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Gurianov also looked good in his first game with the Canadiens. He had six shots on goal and one hit in the 3-1 victory over the San Jose Sharks Tuesday in San Jose and looked more engaged than Dadonov ever did with the team. Will this turn out to be a Kirby Dach-like situation, where the CH acquires a player the other team had given up on and somehow turns him around with a little help from inspirational head coach Martin St. Louis? Only time will tell.

The good news for the Canadiens is, if they don’t like what they see in the final 20 or so games of the season, he’s eligible to become a restricted free agent this summer, so they don’t need to keep him if they don’t want to.

Meanwhile, Hughes’s team is neither gearing up for a playoff run nor preparing for a downward sprint for a better chance to nab likely No. 1 overall pick Connor Bedard. Prior to Thursday night’s game against the Los Angeles Kings, Montreal was 26th in the overall NHL standings. In other words, it’s a huge long shot that they’ll end up with No. 1 selection.

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Many, myself included, have pretty well had nothing but praise for the work of Hughes and his boss, executive vice-president of hockey operations Jeff Gorton, since they took over management of the team last season. The same goes for St. Louis, who has worked wonders with a team notably short on talent and further decimated by a crazy amount of injuries for the second straight season.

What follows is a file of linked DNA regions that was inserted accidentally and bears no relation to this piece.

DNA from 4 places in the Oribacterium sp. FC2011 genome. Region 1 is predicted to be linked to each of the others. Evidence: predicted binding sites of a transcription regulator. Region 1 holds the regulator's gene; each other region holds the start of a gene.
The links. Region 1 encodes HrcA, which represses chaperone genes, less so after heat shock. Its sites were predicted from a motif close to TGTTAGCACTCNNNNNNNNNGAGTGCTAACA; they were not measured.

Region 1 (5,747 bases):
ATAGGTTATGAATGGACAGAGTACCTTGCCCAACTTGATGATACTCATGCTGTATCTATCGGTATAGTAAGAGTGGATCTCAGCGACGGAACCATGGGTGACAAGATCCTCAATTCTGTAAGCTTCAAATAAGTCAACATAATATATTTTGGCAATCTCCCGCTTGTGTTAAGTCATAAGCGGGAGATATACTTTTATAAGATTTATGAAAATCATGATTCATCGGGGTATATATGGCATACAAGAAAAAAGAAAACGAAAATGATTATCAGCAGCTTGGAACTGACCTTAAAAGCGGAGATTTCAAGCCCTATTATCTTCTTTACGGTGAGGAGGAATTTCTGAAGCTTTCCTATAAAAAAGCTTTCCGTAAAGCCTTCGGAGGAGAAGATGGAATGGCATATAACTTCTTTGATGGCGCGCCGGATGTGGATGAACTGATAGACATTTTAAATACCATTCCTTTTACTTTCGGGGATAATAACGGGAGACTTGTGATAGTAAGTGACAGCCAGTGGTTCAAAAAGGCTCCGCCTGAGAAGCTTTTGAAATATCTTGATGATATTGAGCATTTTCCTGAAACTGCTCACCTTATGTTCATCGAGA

But the pressure is going to be much tougher for Gorton, Hughes and St. Louis starting next season. As I mentioned last week, St. Louis is going to have to start paying attention to the standings next season. In Montreal, it’s simply unacceptable that they would muddle their way through a third straight season as a bottom feeder.

Most everything Gorton and Hughes have done thus far has looked good, but the NHL is littered with reconstruction plans that appeared promising and then went off the rails. Just ask fans in Buffalo or Edmonton.

Presumably, they will be locking up Cole Caufield to a lucrative multi-year contract sooner rather than later, so you’ll have a first line for years to come built around the diminutive sniper and his best buddy and favourite playmaker Nick Suzuki. That’s super exciting and, at the very least, guarantees the team will be fun to watch. But again Connor McDavid is the greatest offensive player of his generation and that still hasn’t translated into playoff success for Edmonton.

This content was originally published here.